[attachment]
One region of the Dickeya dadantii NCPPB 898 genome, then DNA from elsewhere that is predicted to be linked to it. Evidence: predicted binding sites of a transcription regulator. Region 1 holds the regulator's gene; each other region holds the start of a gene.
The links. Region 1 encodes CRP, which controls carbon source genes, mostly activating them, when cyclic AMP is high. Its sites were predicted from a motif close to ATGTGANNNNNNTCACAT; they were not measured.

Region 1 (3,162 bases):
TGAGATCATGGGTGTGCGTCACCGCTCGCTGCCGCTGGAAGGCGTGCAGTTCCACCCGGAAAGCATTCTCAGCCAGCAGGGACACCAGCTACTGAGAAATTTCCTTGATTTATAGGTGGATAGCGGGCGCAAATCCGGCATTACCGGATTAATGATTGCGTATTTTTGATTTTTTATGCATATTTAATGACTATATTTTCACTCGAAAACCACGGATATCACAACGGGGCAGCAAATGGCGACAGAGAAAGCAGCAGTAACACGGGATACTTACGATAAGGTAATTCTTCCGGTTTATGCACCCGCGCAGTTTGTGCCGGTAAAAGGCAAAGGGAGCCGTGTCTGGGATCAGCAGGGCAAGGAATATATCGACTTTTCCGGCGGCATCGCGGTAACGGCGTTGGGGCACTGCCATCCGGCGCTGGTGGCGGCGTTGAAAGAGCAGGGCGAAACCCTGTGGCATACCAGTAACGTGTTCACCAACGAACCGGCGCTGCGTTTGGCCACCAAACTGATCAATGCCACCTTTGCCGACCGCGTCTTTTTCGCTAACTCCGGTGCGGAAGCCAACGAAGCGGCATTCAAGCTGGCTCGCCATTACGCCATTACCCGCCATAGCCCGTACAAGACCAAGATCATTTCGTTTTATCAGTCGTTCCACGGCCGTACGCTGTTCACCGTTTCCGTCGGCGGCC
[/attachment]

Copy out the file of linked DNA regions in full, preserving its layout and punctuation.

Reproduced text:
One region of the Dickeya dadantii NCPPB 898 genome, then DNA from elsewhere that is predicted to be linked to it. Evidence: predicted binding sites of a transcription regulator. Region 1 holds the regulator's gene; each other region holds the start of a gene.
The links. Region 1 encodes CRP, which controls carbon source genes, mostly activating them, when cyclic AMP is high. Its sites were predicted from a motif close to ATGTGANNNNNNTCACAT; they were not measured.

Region 1 (3,162 bases):
TGAGATCATGGGTGTGCGTCACCGCTCGCTGCCGCTGGAAGGCGTGCAGTTCCACCCGGAAAGCATTCTCAGCCAGCAGGGACACCAGCTACTGAGAAATTTCCTTGATTTATAGGTGGATAGCGGGCGCAAATCCGGCATTACCGGATTAATGATTGCGTATTTTTGATTTTTTATGCATATTTAATGACTATATTTTCACTCGAAAACCACGGATATCACAACGGGGCAGCAAATGGCGACAGAGAAAGCAGCAGTAACACGGGATACTTACGATAAGGTAATTCTTCCGGTTTATGCACCCGCGCAGTTTGTGCCGGTAAAAGGCAAAGGGAGCCGTGTCTGGGATCAGCAGGGCAAGGAATATATCGACTTTTCCGGCGGCATCGCGGTAACGGCGTTGGGGCACTGCCATCCGGCGCTGGTGGCGGCGTTGAAAGAGCAGGGCGAAACCCTGTGGCATACCAGTAACGTGTTCACCAACGAACCGGCGCTGCGTTTGGCCACCAAACTGATCAATGCCACCTTTGCCGACCGCGTCTTTTTCGCTAACTCCGGTGCGGAAGCCAACGAAGCGGCATTCAAGCTGGCTCGCCATTACGCCATTACCCGCCATAGCCCGTACAAGACCAAGATCATTTCGTTTTATCAGTCGTTCCACGGCCGTACGCTGTTCACCGTTTCCGTCGGCGGCC